It is also very important that you follow directions.  Write down your weights and B/P's both morning and evening EVERY DAY as any change of more than a little can be an indication you may need to pay attention to.


All of this will be well covered by your PD Nurse during training, then reinforced at every monthly meeting.

YOU are your Pprimary Care giver.  You will learn to keep your chart, and watch, learn, how stable you can be.

It gets easier as you go along, until it become a normal part of your daily routine.  Just like changing your socks.

Take Care,

Charlie B53
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kickingandscreaming
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« Reply #6 on: January 18, 2016, 02:40:34 PM »

I'm not on the cycler yet and I have yet to do a full day of manual (Wednesday will be the first) so it will be at least a week before I bring all my bags with a 24 hour urine same to test my adequacy.  there's no telling when I will get on the cycler with the current Baxter back log, so it might be a while before I can let the cycler do most of the work for me.
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Diagnosed with Stage 2 ESRD 2009
Pneumonia 11/15
Began Hemo 11/15 @6%
Began PD 1/16 (manual)
Began PD (Cycler) 5/16
Charlie B53
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« Reply #7 on: January 19, 2016, 08:24:47 AM »


I believe everyone should have the experience of doing manuals just so they will have the confidence that they can.  That way if their power ever goes out for annhy period of time they will still be able to do exchanges.

I did manuals for my first year.  I didn't think I would have enough freedom, range of movement to take care of 3 dogs and 2 cats.  After losing the two oldest dogs I switched to the Cycler.  I LIKE IT!  The llength of the hose does limit my movement somewhat, but if I do need to go farther I wait until the 'Dwell' cycle comes up and I have a bit over an hour. Disconnect and cap off the line and do what I want.  If I go over the machine alarms to remind me I am a dumba$$ and I need to get back to business.  Usually this is late evening and about time to go to bed anyway.  So all is still well.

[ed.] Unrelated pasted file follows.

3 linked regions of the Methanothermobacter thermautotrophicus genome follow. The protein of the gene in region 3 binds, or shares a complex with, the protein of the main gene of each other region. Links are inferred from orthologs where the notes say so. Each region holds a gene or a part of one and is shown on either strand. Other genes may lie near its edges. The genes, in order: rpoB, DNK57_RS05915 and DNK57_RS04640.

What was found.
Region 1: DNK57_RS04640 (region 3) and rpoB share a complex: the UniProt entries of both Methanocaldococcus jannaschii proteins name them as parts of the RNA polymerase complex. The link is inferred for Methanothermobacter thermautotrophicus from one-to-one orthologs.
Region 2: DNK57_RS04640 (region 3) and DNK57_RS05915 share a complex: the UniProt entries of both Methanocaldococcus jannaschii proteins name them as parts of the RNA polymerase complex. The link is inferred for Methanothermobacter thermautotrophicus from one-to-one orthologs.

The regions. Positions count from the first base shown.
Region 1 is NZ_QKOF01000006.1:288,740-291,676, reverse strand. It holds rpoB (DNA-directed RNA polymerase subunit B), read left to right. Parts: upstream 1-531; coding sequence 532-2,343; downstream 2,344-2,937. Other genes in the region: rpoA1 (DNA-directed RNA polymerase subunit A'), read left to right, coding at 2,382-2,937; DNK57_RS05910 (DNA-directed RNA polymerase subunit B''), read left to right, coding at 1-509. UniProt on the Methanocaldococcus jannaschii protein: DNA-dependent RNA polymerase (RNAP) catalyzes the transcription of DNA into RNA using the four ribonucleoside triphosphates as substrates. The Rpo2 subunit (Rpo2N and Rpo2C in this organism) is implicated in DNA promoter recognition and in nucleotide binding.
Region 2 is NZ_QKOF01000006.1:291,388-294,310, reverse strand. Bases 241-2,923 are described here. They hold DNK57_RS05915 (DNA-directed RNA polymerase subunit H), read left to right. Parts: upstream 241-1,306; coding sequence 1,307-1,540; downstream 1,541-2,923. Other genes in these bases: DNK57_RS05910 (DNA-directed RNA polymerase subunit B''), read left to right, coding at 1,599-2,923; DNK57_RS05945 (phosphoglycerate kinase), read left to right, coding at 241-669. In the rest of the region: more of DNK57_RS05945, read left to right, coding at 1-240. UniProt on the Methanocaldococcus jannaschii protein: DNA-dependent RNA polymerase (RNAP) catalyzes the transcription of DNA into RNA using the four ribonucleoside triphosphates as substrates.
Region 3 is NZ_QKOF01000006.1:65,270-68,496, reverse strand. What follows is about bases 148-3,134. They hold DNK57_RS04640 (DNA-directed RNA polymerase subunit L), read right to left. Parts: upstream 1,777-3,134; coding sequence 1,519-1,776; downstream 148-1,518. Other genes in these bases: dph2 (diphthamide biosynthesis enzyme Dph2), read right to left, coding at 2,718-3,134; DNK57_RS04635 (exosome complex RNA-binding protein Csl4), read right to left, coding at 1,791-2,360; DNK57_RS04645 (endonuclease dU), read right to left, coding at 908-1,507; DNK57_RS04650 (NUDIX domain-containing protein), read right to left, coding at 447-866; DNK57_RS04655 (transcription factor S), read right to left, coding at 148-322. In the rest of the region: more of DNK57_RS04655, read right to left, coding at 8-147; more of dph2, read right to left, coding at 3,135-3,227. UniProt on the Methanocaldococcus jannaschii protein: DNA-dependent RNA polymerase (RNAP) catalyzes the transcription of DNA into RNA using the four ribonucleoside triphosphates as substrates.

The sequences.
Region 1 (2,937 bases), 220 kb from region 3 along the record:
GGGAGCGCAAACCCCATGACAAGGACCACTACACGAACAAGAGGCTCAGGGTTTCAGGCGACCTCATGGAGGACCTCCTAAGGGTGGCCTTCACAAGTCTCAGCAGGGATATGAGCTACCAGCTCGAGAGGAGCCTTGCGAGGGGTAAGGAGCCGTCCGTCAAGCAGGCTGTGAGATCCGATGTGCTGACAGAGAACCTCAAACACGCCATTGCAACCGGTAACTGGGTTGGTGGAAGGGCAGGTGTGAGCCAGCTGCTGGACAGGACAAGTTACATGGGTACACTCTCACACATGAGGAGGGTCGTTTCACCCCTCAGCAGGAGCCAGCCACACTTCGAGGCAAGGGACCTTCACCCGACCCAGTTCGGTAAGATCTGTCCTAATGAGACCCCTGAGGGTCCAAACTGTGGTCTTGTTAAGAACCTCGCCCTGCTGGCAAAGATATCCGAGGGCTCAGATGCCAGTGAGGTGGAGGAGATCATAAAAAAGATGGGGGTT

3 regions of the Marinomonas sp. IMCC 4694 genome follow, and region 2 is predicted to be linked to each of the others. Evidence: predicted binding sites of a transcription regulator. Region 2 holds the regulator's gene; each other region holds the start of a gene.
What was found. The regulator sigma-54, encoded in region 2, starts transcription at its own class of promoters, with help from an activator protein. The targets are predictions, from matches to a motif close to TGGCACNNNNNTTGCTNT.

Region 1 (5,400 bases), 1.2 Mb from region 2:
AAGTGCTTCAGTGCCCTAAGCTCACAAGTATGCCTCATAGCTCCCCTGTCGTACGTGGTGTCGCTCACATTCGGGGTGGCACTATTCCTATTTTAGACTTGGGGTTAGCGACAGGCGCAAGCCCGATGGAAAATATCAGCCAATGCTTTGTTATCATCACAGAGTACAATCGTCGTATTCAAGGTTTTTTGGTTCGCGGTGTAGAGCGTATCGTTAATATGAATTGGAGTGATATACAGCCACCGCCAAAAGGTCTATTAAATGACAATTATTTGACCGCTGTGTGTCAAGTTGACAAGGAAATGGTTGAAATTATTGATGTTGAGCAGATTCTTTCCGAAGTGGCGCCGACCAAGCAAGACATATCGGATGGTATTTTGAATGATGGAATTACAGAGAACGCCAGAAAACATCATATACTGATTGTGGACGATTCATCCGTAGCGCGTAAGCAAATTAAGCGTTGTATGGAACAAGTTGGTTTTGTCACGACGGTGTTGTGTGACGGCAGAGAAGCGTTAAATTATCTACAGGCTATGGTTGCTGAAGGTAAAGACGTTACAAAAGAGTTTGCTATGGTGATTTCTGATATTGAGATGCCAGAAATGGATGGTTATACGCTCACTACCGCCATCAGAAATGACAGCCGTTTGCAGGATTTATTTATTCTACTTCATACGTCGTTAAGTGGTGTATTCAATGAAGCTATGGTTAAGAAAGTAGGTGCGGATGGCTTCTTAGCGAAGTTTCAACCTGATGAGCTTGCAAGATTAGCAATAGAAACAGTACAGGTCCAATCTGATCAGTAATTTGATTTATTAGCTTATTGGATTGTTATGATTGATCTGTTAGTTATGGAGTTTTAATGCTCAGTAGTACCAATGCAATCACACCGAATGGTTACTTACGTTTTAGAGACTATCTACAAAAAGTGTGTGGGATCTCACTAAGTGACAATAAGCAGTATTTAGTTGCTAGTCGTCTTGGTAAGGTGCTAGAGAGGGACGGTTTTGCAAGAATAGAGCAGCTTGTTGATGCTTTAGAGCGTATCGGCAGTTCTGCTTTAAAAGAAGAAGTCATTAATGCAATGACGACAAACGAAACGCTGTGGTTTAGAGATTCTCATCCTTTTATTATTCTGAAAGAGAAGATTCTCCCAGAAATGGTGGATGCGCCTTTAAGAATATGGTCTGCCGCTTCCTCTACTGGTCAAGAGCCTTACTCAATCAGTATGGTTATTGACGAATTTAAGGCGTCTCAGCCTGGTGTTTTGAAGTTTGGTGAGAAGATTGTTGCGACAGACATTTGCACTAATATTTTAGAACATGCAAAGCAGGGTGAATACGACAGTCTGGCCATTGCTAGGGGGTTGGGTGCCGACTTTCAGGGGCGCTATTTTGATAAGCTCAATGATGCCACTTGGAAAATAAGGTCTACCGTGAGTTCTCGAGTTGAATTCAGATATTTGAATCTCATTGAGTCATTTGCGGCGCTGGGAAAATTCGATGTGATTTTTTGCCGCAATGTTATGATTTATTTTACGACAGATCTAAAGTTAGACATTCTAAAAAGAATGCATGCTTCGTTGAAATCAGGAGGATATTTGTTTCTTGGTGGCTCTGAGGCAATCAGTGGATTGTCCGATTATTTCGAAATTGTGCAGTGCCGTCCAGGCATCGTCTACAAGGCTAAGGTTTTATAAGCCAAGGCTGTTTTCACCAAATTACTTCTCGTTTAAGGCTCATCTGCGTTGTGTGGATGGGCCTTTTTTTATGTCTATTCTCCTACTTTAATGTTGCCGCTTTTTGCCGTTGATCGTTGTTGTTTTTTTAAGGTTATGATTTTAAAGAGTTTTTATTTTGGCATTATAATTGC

Your Nurse may frown at the idea of you 'Capping off' so remember if it comes up.  This is only an 'As needed' thing, NOT an all the time thing.

And ALWAYS make double sure your hands, cap, connectors, etc., are CLEAN.   You do not want to risk contamination just because you wanted to run into the kitchen and get a drink.

I keep a couple of liter soda bottles half full of water on their side in the freezer.  I finish filling one with water from the refrigerator jug so it immediately has cold water available when I want a sip.  I stick that bottle into a foam cozy thing, and cut a little larger hole in the bottom of another one so I can slide it down over the bottle top.  The whole bottle is cozy covered.  I have cold water available on hand all night.  In the morning refill it to half and lay it in the freezer for tomorrow night.  With two bottles I always have on ready for that night.

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sahern
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« Reply #8 on: January 21, 2016, 12:06:07 AM »

The first few times I did manual PD every thing was fine and I thought this will be easy.  The second day of training the pain was unbearable.  They had me try and control the flow with the transfer set.  That did not work.  The next day the pain was so bad on the fill that they had me stop and drain out what little bit made it in.  I went to get an x-ray and make sure everything was in the position where it belonged.  Everything was fine and in its proper place.  When I returned to the clinic I started training on the machine and had the same problems.  (They trained me on the machine right away as I live 350 miles away from the clinic and they do this if you are picking the process up.)  The pain was so bad that I thought that I would have to switch to hemo.  The nurse who trained me had never see anyone have pain when filling. I learned from I hate dialysis that I was not the only one.  After I got home and began PD on my own and was still having drain and fill pains to the point of giving up.  After a while it did start to get better and now after 1.5 months I almost never feel it and when I do it is very mild.  One thing I learned one night when I unhooked because of the pain when draining was unbearable (I was empty) and called the clinic the on call nurse said that if you stay still for over nine seconds the machine will start the fill cycle.  What do you know it worked.  Hope this helps as in my case the pain did go away. Good luck. Shaun
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Charlie B53
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« Reply #9 on: January 22, 2016, 07:02:57 AM »


I suspect that those of us with 'ample' bellies has fewer episodes of fill pain.  While those of small bodies may be overly 'stretched' by filling with 2 liters of fluid.  You can only fill what is comfortable for you.  If that is a problem then have a serious talk with your Neph.  Perhaps there can be some adjustment to your 'program' to compensate for a reduced fill volume.  If it isn't too bad, over time the membrane will stretch and more easily fill the volume without so much pain.  But that won't happen overnight.

Drain pain can happen to anyone.   Sometimes at the end of a drain cycle it seems as though the the machines suction on the hose has sucked up tight against a nerve.  OUCH!!!!  Almost doubled over with pain, until the machine begins to fill.